Richard Callaghan, a prominent American figure skating coach who was suspended from the sport last year, was barred permanently on Wednesday, 20 years after he was first accused publicly of sexual misconduct involving a minor.
The decision to bar Mr. Callaghan for sexual misconduct was announced by the U.S. Center for SafeSport, a nonprofit organization created to investigate abuse of athletes. U.S. Figure Skating, the sport’s national governing body, followed suit and also barred Mr. Callaghan, who is 73, from any skating-related activity in the United States. He has long denied any wrongdoing.
Mr. Callaghan is best known for coaching Tara Lipinski to an Olympic gold medal in 1998 and coaching Todd Eldredge to a world championship and six United States titles.
In 1999, Craig Maurizi, a prominent coach and former student of Mr. Callaghan’s, told The New York Times that Mr. Callaghan had begun abusing him when he was 15 years old. Two other skaters also accused Mr. Callaghan of inappropriate behavior in the Times article.
Mr. Maurizi’s accusations were dismissed at the time by U.S. Figure Skating because they had not been filed within 60 days of when the abuse was said to have occurred. But the case received renewed scrutiny when SafeSport was formed in 2017, and Mr. Callaghan was suspended from skating in March 2018.
“I feel finally vindicated,” Mr. Maurizi said Wednesday. “This guy’s a monster. This man has ruined the lives and careers of many people. I believe he should be punished to whatever extent is possible.”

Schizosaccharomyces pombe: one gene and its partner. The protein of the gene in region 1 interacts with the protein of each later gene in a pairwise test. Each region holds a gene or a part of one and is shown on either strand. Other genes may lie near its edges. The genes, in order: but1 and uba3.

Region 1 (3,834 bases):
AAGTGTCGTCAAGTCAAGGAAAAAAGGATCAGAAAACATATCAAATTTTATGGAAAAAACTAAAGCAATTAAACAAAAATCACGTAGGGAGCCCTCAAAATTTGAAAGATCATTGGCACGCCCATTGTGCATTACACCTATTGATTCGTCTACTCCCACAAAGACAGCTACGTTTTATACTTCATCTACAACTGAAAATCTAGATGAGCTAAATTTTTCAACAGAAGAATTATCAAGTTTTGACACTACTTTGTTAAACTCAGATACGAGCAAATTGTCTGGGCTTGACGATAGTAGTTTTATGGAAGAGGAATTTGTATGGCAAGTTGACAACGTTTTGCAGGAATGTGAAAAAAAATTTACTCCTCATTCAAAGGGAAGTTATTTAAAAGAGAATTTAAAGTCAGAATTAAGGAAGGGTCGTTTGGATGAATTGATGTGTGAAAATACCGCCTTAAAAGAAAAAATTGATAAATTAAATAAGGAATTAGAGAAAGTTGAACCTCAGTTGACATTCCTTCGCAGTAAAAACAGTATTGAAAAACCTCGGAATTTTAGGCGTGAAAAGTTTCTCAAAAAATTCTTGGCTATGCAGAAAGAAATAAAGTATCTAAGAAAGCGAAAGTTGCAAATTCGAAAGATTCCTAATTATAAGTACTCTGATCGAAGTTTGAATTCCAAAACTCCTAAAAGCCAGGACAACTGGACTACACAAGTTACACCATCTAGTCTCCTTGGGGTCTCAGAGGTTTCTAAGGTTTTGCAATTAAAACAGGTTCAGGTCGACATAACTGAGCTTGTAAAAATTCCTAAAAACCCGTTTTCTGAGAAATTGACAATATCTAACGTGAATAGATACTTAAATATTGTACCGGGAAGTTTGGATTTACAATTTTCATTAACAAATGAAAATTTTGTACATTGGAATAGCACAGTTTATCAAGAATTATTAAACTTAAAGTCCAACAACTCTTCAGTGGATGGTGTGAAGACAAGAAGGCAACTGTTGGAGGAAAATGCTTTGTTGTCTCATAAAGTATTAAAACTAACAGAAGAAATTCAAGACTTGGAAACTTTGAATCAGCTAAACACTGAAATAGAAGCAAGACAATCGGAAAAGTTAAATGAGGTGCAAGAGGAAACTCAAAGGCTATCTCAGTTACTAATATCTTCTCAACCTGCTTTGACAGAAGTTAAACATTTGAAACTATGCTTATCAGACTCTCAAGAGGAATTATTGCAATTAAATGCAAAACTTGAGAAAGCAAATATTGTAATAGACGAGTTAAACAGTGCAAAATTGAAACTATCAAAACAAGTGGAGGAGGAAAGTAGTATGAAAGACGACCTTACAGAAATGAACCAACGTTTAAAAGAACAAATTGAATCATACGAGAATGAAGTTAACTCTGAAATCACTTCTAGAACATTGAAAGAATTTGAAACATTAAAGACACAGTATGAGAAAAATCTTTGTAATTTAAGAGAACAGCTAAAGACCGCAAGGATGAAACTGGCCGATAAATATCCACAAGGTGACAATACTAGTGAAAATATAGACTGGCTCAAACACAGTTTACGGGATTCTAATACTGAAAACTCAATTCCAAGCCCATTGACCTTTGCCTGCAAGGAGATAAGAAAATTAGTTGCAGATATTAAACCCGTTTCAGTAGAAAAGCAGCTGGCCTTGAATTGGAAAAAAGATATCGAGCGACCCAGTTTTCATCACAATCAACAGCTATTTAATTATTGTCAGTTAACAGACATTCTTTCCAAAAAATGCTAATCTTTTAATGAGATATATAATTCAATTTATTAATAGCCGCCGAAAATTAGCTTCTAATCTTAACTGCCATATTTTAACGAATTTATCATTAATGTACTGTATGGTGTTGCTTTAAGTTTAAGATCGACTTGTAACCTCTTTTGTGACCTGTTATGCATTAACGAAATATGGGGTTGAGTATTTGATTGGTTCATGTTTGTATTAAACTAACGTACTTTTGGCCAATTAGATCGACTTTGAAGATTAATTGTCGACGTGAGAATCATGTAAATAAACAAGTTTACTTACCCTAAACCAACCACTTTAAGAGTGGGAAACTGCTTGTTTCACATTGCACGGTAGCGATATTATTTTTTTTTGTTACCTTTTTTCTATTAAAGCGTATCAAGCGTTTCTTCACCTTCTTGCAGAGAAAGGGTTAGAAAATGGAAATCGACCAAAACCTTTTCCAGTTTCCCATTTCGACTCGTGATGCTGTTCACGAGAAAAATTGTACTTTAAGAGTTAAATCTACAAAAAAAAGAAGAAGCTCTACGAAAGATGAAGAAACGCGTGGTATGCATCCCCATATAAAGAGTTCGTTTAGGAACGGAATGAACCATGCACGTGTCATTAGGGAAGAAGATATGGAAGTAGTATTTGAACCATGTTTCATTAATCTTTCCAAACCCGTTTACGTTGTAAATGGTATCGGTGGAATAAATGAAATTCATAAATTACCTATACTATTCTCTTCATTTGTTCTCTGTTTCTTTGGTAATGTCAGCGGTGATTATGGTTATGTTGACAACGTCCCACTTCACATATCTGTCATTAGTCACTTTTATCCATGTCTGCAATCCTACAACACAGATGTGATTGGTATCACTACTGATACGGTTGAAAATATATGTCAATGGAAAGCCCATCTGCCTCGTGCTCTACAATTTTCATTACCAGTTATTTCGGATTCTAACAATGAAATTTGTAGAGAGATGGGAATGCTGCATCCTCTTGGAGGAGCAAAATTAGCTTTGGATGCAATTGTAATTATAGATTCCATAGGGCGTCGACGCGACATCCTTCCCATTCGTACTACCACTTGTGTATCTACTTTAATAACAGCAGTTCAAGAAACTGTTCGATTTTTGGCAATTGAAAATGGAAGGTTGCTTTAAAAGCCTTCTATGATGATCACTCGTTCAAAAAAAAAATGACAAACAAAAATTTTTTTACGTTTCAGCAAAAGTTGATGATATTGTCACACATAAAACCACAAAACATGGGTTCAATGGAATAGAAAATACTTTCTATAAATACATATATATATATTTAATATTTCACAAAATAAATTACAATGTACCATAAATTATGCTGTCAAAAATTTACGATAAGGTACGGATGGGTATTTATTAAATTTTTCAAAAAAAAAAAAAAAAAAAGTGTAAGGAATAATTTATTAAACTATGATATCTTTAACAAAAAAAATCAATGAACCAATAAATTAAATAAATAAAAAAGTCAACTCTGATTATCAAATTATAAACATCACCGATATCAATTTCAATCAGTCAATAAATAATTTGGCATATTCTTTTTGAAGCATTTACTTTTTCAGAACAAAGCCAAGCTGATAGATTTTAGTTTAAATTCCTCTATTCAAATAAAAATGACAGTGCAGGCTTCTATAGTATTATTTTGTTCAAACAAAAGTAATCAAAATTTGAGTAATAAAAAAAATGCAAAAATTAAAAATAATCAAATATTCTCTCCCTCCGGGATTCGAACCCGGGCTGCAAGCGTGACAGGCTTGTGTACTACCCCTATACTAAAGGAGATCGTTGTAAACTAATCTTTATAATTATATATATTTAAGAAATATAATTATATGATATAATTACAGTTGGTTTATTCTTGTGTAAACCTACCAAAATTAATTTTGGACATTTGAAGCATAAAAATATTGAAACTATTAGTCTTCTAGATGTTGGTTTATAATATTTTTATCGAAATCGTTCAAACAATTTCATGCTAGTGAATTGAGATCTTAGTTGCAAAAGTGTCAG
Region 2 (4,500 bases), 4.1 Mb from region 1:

Wednesday’s permanent ban came days after another former skater, Adam Schmidt, 34, filed a lawsuit against Mr. Callaghan, saying he had been abused by the coach starting at age 14. U.S. Figure Skating was also named as a defendant in the suit.
Mr. Schmidt said in a statement that the ban was a “major victory” for skaters who had been abused by Mr. Callaghan.
“Now he will be forever known as the predator who delivered medals to a corrupt organization who accepted them in exchange for the safety and protection of children,” Mr. Schmidt added, referring to U.S. Figure Skating.
John Manly, Mr. Schmidt’s lawyer, said in a statement that the ban was good news but “small comfort” to those hurt by Mr. Callaghan.
“It should have happened in the ’90s,” Mr. Manly said, adding that U.S. Figure Skating “has been infected by the cancer of child abuse. They need to cut this cancer out before it destroys this beautiful sport.”
The ban against Mr. Callaghan followed recent public accusations of sexual assault made by two female skaters against John Coughlin, a two-time national pairs champion, who died by suicide in January after being suspended from the sport.